In his new book, writer Roberto Lovato describes El Salvador as "a tiny country of titanic sorrows."
Courtesy of Roberto Lovato
And those sorrows, especially in recent decades, have been tightly bound up with lives led thousands of miles to the north of the small Central American country in cities like San Francisco and Washington, DC.
Lovato's memoir, out today, is called "Unforgetting: A Memoir of Family Migration, Gangs and Revolution in the Americas." It traces his family's history between El Salvador and the United States, examining intergenerational trauma and political forces that shape his own family's story as well as those of tens of thousands of Salvadorans who have fled violence and warfare.
Lovato is a Salvadoran American former gang member from San Francisco, who went to El Salvador as a young adult to join the guerilla movement in the civil war — and then began covering the brutality of El Salvador's US-backed military government as a journalist.
He spoke to The World's host Carol Hills about what he learned about himself, his family, and the connections between the US and El Salvador while writing the book.
Carol Hills: Roberto, this is a fascinating story of your own history and that of the two countries you're rooted in, El Salvador and the US. You grew up in San Francisco in the 1970s and 80s, the child of Salvadoran immigrants. In your teens, you fall in with a group who call themselves Los Originales. Tell us about that period in your life.
Roberto Lovato: I grew up working-class in San Francisco's Mission District. We had a little group of us. We weren't like a formal, hard-core gang. But some of us had low riders and we would do things like steal cars, deal drugs, do drugs or rob people. But we weren't a hardened gang like you see today in terms of like Crips, Bloods or Mara Salvatrucha (MS-13).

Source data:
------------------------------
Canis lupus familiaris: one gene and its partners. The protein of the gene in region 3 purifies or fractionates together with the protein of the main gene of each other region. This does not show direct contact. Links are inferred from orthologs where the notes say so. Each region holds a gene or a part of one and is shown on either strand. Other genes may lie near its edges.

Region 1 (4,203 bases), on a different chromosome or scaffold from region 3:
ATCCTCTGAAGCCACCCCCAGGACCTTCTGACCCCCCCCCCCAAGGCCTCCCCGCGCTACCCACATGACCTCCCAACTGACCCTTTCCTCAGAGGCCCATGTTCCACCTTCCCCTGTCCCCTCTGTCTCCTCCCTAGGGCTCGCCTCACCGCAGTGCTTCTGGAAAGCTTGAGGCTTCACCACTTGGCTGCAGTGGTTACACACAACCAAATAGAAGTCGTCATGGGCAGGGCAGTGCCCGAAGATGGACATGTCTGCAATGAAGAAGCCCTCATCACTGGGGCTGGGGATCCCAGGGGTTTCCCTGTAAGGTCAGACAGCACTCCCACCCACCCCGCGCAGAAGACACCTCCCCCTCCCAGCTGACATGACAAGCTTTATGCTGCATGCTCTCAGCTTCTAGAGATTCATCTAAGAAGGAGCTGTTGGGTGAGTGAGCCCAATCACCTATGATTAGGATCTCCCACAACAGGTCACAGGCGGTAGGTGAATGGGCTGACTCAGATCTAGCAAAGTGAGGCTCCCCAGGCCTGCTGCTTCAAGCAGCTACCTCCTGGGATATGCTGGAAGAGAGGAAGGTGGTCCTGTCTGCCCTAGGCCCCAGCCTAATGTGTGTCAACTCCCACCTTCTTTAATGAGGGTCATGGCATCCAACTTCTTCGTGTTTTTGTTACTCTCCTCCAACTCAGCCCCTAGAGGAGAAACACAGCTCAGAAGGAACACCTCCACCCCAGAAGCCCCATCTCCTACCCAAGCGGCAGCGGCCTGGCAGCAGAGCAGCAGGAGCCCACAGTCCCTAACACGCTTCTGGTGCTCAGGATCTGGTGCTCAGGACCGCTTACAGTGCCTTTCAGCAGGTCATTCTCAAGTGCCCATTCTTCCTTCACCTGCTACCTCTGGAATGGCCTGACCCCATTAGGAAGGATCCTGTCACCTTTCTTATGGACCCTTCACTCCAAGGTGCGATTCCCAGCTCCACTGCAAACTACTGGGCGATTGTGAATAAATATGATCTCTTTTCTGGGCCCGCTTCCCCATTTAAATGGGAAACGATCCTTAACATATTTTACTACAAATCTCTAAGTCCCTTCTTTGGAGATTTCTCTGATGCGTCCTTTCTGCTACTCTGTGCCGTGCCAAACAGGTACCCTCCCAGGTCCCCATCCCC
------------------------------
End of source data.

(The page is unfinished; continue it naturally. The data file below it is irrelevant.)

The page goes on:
This is all happening just blocks from the infamous Army Street projects in San Francisco. Local news described the neighborhood as "like a prison." Sounds like a pretty rough place, huh?
You know, as a kid, it was not just a rough place. It was a place where my friends and other people that I knew lived. There was violence and there was crime and everything. But there was also humanity — which tends to be forgotten.
At the same time you were growing up, there was a brutal war going on in El Salvador. Its military was working hand-in-hand with death squads. And President Ronald Reagan was footing the bill and spreading fear about communism encroaching from Central America. What did you and your friends think about that war in El Salvador?
I would travel there pretty frequently because my father was a janitor with United Airlines and my mom was a maid with Hyatt Regency. So, we got discounted hotels and free airline tickets and there were military people everywhere. I was into GI Joe as a kid and Captain America. And I thought, "Wow, there's some strange things going on."
Meanwhile, your father — you call him Pop — he's shipping contraband and guns from San Francisco to El Salvador to anyone who could afford them. You write, "doctors, engineers and military types." What did you and your family know about what your father did? And how did you make sense of it as a kid?
I was too young to really understand crime and criminality and the way it's constructed. And so I was initially scared because I heard my dad tell stories about men trying to pick him up and take him away to kill him. And, you know, he would go and find people to sell him guns and other contraband. And then he would take boxes to El Salvador, where he bribed military people and immigration officials would just let him bring the stuff in. And I thought, "Well, man, my dad's got, like, this transnational operation going on."